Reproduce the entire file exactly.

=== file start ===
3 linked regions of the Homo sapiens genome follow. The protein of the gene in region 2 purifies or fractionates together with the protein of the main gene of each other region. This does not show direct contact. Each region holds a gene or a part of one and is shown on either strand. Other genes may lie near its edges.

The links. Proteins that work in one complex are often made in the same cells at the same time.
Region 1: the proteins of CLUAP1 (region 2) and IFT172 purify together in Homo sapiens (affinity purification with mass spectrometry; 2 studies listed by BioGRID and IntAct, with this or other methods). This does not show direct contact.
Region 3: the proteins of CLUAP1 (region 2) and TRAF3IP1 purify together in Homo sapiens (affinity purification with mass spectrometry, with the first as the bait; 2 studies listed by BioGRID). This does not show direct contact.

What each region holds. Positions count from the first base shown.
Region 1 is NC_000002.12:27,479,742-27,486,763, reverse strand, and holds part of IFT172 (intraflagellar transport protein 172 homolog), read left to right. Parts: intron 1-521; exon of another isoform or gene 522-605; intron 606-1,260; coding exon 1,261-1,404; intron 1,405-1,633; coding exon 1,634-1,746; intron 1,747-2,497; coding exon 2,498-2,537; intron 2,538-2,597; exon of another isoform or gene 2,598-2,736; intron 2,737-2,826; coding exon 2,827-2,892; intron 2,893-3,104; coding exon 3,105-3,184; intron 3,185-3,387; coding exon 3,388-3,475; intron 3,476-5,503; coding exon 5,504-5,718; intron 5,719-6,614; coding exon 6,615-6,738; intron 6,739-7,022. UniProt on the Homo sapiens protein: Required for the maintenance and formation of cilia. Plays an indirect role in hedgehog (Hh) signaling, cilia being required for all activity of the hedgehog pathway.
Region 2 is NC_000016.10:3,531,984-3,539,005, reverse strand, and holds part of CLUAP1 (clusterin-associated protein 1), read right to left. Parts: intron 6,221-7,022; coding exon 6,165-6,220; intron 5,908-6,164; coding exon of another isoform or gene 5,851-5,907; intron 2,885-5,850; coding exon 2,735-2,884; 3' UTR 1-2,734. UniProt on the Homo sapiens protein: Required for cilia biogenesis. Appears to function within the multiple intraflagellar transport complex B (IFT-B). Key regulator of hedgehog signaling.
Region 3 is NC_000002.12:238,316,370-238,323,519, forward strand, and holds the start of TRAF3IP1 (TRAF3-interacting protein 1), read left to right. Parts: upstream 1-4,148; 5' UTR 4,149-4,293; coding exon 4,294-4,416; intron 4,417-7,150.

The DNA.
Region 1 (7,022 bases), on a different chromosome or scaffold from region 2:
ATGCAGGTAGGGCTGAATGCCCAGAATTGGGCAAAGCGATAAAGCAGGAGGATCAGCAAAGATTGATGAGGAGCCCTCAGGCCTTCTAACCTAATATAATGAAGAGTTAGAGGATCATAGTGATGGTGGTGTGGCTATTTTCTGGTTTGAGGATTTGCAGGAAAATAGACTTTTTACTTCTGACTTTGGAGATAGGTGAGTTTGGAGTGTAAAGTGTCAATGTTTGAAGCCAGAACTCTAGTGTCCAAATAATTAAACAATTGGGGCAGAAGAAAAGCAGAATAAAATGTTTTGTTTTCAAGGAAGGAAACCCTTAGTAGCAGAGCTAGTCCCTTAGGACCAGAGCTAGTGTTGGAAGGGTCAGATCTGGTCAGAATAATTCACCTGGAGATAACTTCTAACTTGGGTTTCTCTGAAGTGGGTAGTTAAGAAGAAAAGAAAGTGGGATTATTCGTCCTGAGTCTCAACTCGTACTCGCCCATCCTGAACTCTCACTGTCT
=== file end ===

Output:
3 linked regions of the Homo sapiens genome follow. The protein of the gene in region 2 purifies or fractionates together with the protein of the main gene of each other region. This does not show direct contact. Each region holds a gene or a part of one and is shown on either strand. Other genes may lie near its edges.

The links. Proteins that work in one complex are often made in the same cells at the same time.
Region 1: the proteins of CLUAP1 (region 2) and IFT172 purify together in Homo sapiens (affinity purification with mass spectrometry; 2 studies listed by BioGRID and IntAct, with this or other methods). This does not show direct contact.
Region 3: the proteins of CLUAP1 (region 2) and TRAF3IP1 purify together in Homo sapiens (affinity purification with mass spectrometry, with the first as the bait; 2 studies listed by BioGRID). This does not show direct contact.

What each region holds. Positions count from the first base shown.
Region 1 is NC_000002.12:27,479,742-27,486,763, reverse strand, and holds part of IFT172 (intraflagellar transport protein 172 homolog), read left to right. Parts: intron 1-521; exon of another isoform or gene 522-605; intron 606-1,260; coding exon 1,261-1,404; intron 1,405-1,633; coding exon 1,634-1,746; intron 1,747-2,497; coding exon 2,498-2,537; intron 2,538-2,597; exon of another isoform or gene 2,598-2,736; intron 2,737-2,826; coding exon 2,827-2,892; intron 2,893-3,104; coding exon 3,105-3,184; intron 3,185-3,387; coding exon 3,388-3,475; intron 3,476-5,503; coding exon 5,504-5,718; intron 5,719-6,614; coding exon 6,615-6,738; intron 6,739-7,022. UniProt on the Homo sapiens protein: Required for the maintenance and formation of cilia. Plays an indirect role in hedgehog (Hh) signaling, cilia being required for all activity of the hedgehog pathway.
Region 2 is NC_000016.10:3,531,984-3,539,005, reverse strand, and holds part of CLUAP1 (clusterin-associated protein 1), read right to left. Parts: intron 6,221-7,022; coding exon 6,165-6,220; intron 5,908-6,164; coding exon of another isoform or gene 5,851-5,907; intron 2,885-5,850; coding exon 2,735-2,884; 3' UTR 1-2,734. UniProt on the Homo sapiens protein: Required for cilia biogenesis. Appears to function within the multiple intraflagellar transport complex B (IFT-B). Key regulator of hedgehog signaling.
Region 3 is NC_000002.12:238,316,370-238,323,519, forward strand, and holds the start of TRAF3IP1 (TRAF3-interacting protein 1), read left to right. Parts: upstream 1-4,148; 5' UTR 4,149-4,293; coding exon 4,294-4,416; intron 4,417-7,150.

The DNA.
Region 1 (7,022 bases), on a different chromosome or scaffold from region 2:
ATGCAGGTAGGGCTGAATGCCCAGAATTGGGCAAAGCGATAAAGCAGGAGGATCAGCAAAGATTGATGAGGAGCCCTCAGGCCTTCTAACCTAATATAATGAAGAGTTAGAGGATCATAGTGATGGTGGTGTGGCTATTTTCTGGTTTGAGGATTTGCAGGAAAATAGACTTTTTACTTCTGACTTTGGAGATAGGTGAGTTTGGAGTGTAAAGTGTCAATGTTTGAAGCCAGAACTCTAGTGTCCAAATAATTAAACAATTGGGGCAGAAGAAAAGCAGAATAAAATGTTTTGTTTTCAAGGAAGGAAACCCTTAGTAGCAGAGCTAGTCCCTTAGGACCAGAGCTAGTGTTGGAAGGGTCAGATCTGGTCAGAATAATTCACCTGGAGATAACTTCTAACTTGGGTTTCTCTGAAGTGGGTAGTTAAGAAGAAAAGAAAGTGGGATTATTCGTCCTGAGTCTCAACTCGTACTCGCCCATCCTGAACTCTCACTGTCT